Even this might be inconsistent with the teachings of Jesus Christ, but might line up OK with the part that matches part of the Hippocratic Oath: First, do no harm.

I don’t want to get all preachy, here, about the hypocrisy of Christians who favor bombing people in faraway lands or executing criminals, but I ask all of you out there – please let today be a day where peace lives in your hearts.

At least for today, if that’s all we can muster, let’s imagine a world where Jesus gets his way. At least for today, let’s only grant permission in our heads to thoughts of love, inclusion, and community.

Merry Christmas. And to all of you out there who celebrate some other holiday, my most sincere best wishes for the holiday season.

“And suddenly there was with the angel a multitude of the heavenly host praising God and saying: ‘Glory to God in the highest, and on earth peace, goodwill toward men!'” (Luke 2:13, 14).

-Tom Rossi

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Tom Rossi is a commentator on politics and social issues. He is a Ph.D. student in International Sustainable Development, concentrating in natural resource and economic policy. Tom greatly enjoys a hearty debate, especially over a hearty pint of Guinness.

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Shopping for the Holidays? Beware the Attack of the Fanboys! – Tom Rossi

People have come to depend somewhat heavily on online reviews of products to help them make shopping choices. Whether it’s a gift or something needed or wanted for ourselves, online reviews can help us to avoid products that are poorly designed or manufactured.

They can also help us to determine whether a product or type of product will do for us what we need it to do. Will this blender crush that dirty chunk of ice that forms under my cars fenders in the winter? Will this electric shaver work on my back? Can this hair dryer double as a hot glue gun? Can i use this vacuum cleaner to enlarge my… well, you get the idea.

Websites like Amazon.com have lots of ratings that customers have posted. Some of these are painstakingly detailed. Some people seem to have lots of free time and use it constructively, maybe in hopes that someone like me won’t buy a Yugo or something. And in addition to the long and detailed reviews, some are concise and to-the-point. These can be almost as informative.

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But then come the spoilers. These come in several forms. One is the fake review: “This is the perfect thing for young couples just starting out!” or, “This book was written by a liberal and I’m sure it has liberal ideas. Therefore I’m giving it one star out of five, even though I haven’t read the book myself.”

But the most dreaded, evil entity, lurking in the reviews, is the “fanboy.” Fanboy (not the cartoon character) is a pop-culture word, and there’s no reason not to suppose a fanboy might be female, but that’s the term. Fanboys cruise Amazon and other sites, looking for negative reviews of some product or brand they are in love with. Then they rate the review, itself, as “not helpful”. It seems these little gremlins probably have multiple accounts, so that they can rate a review as “not helpful” enough times as to make it kind of disappear, especially on sites that have the highest-rated reviews at the top of the list.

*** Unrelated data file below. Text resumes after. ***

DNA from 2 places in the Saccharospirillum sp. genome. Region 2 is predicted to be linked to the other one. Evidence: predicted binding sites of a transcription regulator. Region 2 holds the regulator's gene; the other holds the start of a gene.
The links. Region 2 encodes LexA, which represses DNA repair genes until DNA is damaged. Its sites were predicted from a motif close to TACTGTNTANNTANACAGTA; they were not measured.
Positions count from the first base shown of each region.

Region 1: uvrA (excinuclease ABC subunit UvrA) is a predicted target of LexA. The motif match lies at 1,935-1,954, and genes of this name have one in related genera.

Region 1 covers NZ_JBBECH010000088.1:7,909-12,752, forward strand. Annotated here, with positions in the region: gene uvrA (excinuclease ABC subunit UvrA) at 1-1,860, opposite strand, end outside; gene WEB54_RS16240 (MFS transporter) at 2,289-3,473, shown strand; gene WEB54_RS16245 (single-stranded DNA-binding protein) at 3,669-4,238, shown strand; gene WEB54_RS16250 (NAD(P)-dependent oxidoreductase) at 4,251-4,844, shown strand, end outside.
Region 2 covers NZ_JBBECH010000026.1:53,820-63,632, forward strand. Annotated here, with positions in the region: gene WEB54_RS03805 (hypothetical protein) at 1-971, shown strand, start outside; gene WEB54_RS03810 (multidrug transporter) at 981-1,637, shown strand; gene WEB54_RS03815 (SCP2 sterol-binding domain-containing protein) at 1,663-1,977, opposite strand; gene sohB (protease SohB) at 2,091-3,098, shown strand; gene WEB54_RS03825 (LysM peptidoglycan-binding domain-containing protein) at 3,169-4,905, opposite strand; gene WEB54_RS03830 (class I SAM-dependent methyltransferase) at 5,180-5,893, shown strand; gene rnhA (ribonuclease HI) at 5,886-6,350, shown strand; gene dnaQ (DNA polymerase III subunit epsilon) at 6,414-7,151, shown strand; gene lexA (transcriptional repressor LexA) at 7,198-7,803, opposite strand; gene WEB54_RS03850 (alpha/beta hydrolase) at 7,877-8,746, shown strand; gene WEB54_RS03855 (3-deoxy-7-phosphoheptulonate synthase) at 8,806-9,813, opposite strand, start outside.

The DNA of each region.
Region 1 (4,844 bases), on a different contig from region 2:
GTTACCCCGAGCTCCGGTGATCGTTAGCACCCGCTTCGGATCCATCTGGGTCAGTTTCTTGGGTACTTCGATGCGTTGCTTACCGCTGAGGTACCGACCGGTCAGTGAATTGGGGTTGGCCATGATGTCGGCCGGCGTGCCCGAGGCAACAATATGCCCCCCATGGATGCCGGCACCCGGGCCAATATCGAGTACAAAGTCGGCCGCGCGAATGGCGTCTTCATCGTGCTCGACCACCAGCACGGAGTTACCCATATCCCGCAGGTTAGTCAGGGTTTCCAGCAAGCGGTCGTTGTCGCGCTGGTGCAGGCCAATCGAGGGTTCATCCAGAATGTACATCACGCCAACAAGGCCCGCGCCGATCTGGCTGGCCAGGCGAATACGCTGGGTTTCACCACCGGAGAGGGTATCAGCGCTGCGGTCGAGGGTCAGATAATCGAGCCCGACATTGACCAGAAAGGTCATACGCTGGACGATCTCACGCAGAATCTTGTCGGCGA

Fanboys also write inane, negative comments in response to reviews, ridiculing the original reviewer. They ridicule, write five-star reviews of things that aren’t that great, write negative reviews of competing products, and generally confound the process any way they can. Some fanboys might actually be employees of a company and trying to improve its image, but it probably doesn’t work.

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“Free market” freaks tell us that, without “interference” from government safety or quality regulations, the capitalist market would solve issues of poor quality because, if something isn’t good, people will stop buying it. How is that theory supposed to work with so much dishonesty out there? Fanboys engage in the sabotage of free speech. They use lies and tricks to get people to like (or seem to like) what they like or to buy their company’s products.

What motivates this behavior? In the case of the company employee, it’s pretty obvious. But when it’s a true fanboy, who is simply in love with his Dell laptop, or his Easy-Bake oven, something else is happening.

For some people, it’s very important that their tastes and choices are validated by others. I had a roommate once who recommended a movie for the three of us who shared an apartment in college. He thought this movie was just the best thing ever, and it was, in fact, very good. But just because we knew how easy it would be to irritate our friend, the other roommate and I just said, “Meh. It was OK.”

“Just OK?!?!?! What are you, crazy?!?!?” He practically tore his hair out because we, apparently, didn’t like the movie as much as he did. And I’ve had people try to talk me into changing my taste in food, women, cars, music, you name it, and all so that they can feel validated by my agreement. Likewise I’ve received many approving, sometimes even admiring looks from people I happened to share similar tastes with, in one area or another.